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22.12.2021 15:58:23 5597x read.
In Deo Kees van de Wiel (Cornelis Josephus Adrianus, Hermano Waldo) by bro. Lo Koeleman FIC

The two men who, after the death of Jesus, become confused, are a bit like Kees – who we are saying goodbye to now – and myself, who lived and worked together for more than sixty years, in Chile and here in Maastricht.

They’ve lost their way, those two. There are conflicting stories going around, making them uncertain. And they decide to walk off and find their own place.

Then a stranger crosses their path. He reassures them, explains, shows them that all will be well. From two despondent, frightened people he turns them into happy and free persons. That is what is remarkable about the life of Kees among us. And I also recognize my own path through life, close to him.

Kees was someone who never put himself forward. He was, as they say in Dutch, ‘quiet waters with deep grounds’, someone with hidden strengths and abilities.

When you got to know Kees a bit, you would discover he was a very socially committed person: he was always on the side of the poor, encouraged the young people he worked with, he got people to dance and sing. A true follower of our Founder Mgr. Louis Rutten. For more than sixty years, Kees was committed to people. In his very own special way, in silence, never putting himself forward.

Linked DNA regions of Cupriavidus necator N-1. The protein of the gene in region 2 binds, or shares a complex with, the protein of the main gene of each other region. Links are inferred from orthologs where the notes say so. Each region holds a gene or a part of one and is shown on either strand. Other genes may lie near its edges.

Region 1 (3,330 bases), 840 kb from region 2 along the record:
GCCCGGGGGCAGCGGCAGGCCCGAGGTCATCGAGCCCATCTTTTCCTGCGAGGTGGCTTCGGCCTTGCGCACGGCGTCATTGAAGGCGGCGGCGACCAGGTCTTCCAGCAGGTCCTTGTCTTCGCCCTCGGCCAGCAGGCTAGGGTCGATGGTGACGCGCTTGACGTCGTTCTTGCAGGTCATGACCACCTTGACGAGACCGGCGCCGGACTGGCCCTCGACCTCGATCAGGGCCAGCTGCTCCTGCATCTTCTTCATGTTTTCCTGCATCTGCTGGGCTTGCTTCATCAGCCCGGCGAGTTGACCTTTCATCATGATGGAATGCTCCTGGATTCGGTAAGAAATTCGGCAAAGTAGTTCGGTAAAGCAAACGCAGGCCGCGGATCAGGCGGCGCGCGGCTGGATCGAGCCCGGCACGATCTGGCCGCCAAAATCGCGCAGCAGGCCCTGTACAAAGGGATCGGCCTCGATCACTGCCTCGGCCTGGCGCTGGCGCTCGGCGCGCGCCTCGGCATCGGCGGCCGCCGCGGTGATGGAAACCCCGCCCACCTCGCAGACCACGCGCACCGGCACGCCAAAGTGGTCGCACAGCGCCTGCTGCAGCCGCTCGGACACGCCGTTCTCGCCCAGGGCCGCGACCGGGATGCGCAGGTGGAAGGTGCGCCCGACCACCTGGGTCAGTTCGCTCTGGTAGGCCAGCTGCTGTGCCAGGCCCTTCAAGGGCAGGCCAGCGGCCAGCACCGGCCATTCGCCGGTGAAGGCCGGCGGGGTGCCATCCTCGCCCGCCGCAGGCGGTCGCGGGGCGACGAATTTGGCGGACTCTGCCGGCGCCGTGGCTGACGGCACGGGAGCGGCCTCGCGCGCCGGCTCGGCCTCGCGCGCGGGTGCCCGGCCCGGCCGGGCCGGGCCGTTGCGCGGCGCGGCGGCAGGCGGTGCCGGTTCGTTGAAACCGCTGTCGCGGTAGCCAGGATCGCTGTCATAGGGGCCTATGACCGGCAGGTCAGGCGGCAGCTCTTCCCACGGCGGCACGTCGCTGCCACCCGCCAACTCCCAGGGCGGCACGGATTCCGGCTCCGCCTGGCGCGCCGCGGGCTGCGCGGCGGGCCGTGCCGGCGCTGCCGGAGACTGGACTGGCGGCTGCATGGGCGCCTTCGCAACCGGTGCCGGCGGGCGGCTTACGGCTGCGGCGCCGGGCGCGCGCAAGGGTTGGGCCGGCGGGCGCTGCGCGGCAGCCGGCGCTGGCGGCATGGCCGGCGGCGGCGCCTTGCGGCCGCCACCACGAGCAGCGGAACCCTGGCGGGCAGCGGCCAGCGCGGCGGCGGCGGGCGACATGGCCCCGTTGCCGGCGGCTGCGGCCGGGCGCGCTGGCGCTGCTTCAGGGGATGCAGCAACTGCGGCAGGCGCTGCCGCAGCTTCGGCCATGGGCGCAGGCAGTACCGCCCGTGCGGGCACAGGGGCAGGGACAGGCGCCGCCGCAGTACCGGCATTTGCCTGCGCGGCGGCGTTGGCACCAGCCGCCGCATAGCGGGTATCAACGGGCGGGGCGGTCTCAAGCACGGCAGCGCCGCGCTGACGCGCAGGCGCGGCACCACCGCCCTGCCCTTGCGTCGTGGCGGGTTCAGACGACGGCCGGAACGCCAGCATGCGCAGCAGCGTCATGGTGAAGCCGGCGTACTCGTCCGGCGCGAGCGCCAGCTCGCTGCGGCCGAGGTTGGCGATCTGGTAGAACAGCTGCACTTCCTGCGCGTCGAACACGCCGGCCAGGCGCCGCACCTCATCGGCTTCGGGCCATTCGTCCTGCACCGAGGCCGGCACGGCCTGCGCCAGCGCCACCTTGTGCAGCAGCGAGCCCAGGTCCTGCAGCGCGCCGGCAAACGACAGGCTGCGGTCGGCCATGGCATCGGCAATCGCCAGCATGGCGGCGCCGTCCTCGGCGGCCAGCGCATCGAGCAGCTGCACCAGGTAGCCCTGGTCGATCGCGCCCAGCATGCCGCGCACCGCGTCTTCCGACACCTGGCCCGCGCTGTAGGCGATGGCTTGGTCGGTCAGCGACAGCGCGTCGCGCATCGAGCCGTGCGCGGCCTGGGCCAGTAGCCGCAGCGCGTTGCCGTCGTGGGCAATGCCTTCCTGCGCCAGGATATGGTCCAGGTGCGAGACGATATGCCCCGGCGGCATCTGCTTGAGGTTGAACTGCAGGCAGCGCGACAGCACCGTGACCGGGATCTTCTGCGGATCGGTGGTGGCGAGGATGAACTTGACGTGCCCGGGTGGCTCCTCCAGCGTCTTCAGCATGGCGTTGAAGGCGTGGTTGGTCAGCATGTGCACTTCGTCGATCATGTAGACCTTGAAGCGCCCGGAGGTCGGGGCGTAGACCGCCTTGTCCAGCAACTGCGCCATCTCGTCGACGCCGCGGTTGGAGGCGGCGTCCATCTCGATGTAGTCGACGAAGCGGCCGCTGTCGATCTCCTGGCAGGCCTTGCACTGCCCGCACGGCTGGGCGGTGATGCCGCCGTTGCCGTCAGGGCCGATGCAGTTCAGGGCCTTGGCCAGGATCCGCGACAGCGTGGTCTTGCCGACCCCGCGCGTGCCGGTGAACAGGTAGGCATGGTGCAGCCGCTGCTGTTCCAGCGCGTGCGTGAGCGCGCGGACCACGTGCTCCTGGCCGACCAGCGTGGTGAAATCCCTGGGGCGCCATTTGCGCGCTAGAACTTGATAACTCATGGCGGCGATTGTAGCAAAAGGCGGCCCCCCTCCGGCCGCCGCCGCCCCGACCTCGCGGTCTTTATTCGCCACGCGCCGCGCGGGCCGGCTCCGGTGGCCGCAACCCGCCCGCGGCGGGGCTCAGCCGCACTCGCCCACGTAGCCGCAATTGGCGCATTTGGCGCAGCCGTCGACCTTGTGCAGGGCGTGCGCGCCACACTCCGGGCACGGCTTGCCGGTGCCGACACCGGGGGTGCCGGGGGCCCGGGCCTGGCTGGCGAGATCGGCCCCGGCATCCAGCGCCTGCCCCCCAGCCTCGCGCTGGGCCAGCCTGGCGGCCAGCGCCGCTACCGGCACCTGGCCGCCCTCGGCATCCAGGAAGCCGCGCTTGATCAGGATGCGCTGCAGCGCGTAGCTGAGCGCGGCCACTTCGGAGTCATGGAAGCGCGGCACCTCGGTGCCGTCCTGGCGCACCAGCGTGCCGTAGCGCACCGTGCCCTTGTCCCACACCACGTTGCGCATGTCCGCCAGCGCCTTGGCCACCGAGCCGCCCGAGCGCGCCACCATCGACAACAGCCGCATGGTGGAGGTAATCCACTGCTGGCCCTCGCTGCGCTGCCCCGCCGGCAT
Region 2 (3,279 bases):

He was born in Waalwijk after two sisters, and before his brother Henk whose death touched him very deeply, they were very close always. And whenever Kees went on leave, his family would have a warm welcome for him, in particular his sister Jeanne.

Henk and Kees went to school with the Brothers, and Kees was impressed with the way the Brothers lived. Those were people he’d want to join. So in 1952 he went to the training college of the FIC and Bro. Borgias Schrurs taught him to be a carpenter.

In an interview, Kees said: “Once when I was walking in the downstairs corridor of our mother house De Beyart, I met the General Superior Bro. Avellinus. He stopped me and said: “Bro. Ewald, I’m letting you go on a visit to your parents in Waalwijk. You may ask them if they agree to let you go and work outside the Netherlands for our fellow human beings.” Then I found my parents were really pleased for me, that I had been chosen to go and do this.

For me it fit perfectly into my life as a Brother: to go and work for people who aren’t doing well, stand by them, give them the feeling they are worthwhile as human beings.


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